Reducing the fear factor in behavioral targeting
Publishers and advertisers need to work more closely with consumer privacy advocates and regulators to reduce the “fear” that is hampering the growth of online advertising, according to privacy expert Mike Spinney.
Spinney is senior privacy analyst with Ponemon Institute, a research and consulting organization that focuses on privacy, data protection and information security policy. Last week, Ponemon released a report titled, “Economic impact of privacy on online behavioral advertising,” which concludes that advertisers have curtailed spending on behavioral advertising because of consumer privacy concerns – despite their conclusions that behavioral advertising delivers a “substantially” better return than untargeted online advertising.
Of the 90 companies surveyed for the report, 98 percent said they had restricted spending on online behavioral advertising – to the tune of nearly $605 million in unspent campaign dollars.
“There’s enough concern about how consumers are treated because [advertisers] do realize that being overly aggressive may have implications,” said Spinney.
Signs of self-regulation?
The study offers some support for proponents of self-regulation, since these advertisers say they are voluntarily holding back on spending on behavioral targeting.
“There is support [in the report] for the idea that self-regulation works,” said Spinney. “Advertisers aren’t engaged as rigorously as they like because they believe the consumer fears are legitimate.”
The Ponemon report came out shortly before last week’s release of a "staff discussion draft" (PDF) on data collection from U.S. Rep. Rick Boucher. The draft legislation was quickly and widely panned by both sides of the consumer privacy debate, with pro-consumer groups and advertising associations both picking apart various aspects of the bill. (Google News search.)
Spinney said he had yet to closely study Boucher’s draft legislation, but he believes the answer to the consumer privacy conundrum lies with some combination of industry self-policing and state and local oversight.
“There’s a place for regulation, but too much can be harmful,” he said. He cited the various state statutes that are becoming increasingly strident in the protections that consumers should be afforded and the actions that companies are expected to take to secure the personally identifiable information they’re collecting.
“There’s value in addressing these concerns,” said Spinney. “But to be overly regulatory may prevent the kind of innovation that needs to take place.”
Innovation requires everyone’s participation, Spinney noted. “Consumer privacy advocates, advertisers, content providers and regulators all should be involved in the discussion,” he said. “And it needs to take place in a measured and thoughtful manner, as opposed to knee-jerk reactions that are motivated by fear.”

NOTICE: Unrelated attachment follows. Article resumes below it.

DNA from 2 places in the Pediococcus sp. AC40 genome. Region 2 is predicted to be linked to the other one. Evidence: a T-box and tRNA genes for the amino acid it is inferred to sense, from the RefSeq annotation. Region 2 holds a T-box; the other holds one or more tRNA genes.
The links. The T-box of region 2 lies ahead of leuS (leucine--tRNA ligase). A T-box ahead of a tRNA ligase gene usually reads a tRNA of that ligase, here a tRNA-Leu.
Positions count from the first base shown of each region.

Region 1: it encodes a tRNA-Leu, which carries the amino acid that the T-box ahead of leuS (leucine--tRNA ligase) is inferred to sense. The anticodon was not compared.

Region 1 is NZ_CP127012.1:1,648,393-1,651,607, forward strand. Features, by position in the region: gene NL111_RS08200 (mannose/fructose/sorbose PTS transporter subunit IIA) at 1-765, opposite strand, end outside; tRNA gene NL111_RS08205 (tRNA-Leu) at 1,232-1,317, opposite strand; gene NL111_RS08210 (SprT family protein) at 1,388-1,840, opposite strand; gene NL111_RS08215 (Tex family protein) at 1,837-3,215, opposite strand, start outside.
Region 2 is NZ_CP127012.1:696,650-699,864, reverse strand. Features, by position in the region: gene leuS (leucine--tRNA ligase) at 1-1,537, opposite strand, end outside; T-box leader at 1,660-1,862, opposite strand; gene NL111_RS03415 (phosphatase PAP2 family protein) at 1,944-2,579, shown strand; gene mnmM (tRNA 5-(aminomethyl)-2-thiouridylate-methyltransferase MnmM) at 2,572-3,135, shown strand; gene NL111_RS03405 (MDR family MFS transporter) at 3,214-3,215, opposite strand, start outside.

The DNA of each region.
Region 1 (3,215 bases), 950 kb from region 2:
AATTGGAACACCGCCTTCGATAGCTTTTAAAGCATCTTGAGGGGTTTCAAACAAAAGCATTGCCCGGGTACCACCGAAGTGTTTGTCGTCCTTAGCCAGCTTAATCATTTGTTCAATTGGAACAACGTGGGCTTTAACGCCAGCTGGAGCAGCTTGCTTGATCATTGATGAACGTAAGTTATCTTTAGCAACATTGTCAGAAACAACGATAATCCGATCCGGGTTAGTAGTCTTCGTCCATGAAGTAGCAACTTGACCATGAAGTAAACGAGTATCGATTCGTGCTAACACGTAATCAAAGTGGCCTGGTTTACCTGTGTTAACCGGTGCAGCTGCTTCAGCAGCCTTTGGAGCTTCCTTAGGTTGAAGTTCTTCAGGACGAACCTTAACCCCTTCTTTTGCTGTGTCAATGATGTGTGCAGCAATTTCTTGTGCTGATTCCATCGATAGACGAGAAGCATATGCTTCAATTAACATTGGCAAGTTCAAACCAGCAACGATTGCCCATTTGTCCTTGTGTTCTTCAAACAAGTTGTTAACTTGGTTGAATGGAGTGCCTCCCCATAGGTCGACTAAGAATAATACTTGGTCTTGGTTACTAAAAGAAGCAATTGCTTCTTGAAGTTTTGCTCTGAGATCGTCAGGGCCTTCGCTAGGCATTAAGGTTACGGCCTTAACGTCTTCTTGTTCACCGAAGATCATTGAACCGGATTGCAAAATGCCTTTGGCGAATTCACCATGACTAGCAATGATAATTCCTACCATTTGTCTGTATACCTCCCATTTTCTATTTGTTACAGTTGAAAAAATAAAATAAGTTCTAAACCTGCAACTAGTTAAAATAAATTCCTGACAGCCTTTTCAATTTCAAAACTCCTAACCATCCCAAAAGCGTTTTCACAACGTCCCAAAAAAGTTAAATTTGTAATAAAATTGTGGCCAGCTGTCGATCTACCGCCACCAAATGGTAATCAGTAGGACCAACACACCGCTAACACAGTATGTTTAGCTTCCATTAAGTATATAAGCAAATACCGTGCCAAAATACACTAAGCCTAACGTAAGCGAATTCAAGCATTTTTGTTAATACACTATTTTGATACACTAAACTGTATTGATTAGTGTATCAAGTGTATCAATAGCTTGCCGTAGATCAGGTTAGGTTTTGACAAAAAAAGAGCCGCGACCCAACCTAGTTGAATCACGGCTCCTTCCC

Digital publishers have a lot to gain by being part of the conversation.
“Content creators will collect revenue if they can demonstrate they have a product that’s worth advertising on,” said Spinney. “So they should be part of the conversation that helps arrive at the issue of allaying consumer fears.”
Geotargeting raises the stakes
The emergence of geolocation and geotargeting services raises the stakes even further.
“Geo-services add a level of detail that some if not most people would not be comfortable with,” Spinney said. “You’re getting into a realm where you really need to understand your subscribers and respect that some might love this and others might be freaked out by it. And you need to be even more open about disclosure and opt-ins.”
While Facebook has taken a lot of heat for its privacy policies, Spinney sees the company as a model for others to learn from regarding disclosure.
Spinney said raising awareness about online privacy with consumers is akin to talking with your child about the facts of life. “It’s an important, perhaps an uncomfortable conversation,” he said. “But if you’re not having that conversation with them, where else are they going to find the information? From someone else who they trust, or from an unreliable source? An open dialogue about all the issues related to privacy is vital.”
Increasing consumer trust
More disclosure by content creators, Spinney said, will go a long way toward increasing consumers’ willingness to share personal information or opt into personalized content and advertising.
“If I appreciate the way the site respects my privacy, and the service I get because of the information I’ve given them, I may be willing to disclose more information,” he said. “It’s the process of proving yourself worthy of trust. And trust is not something that happens instantaneously.”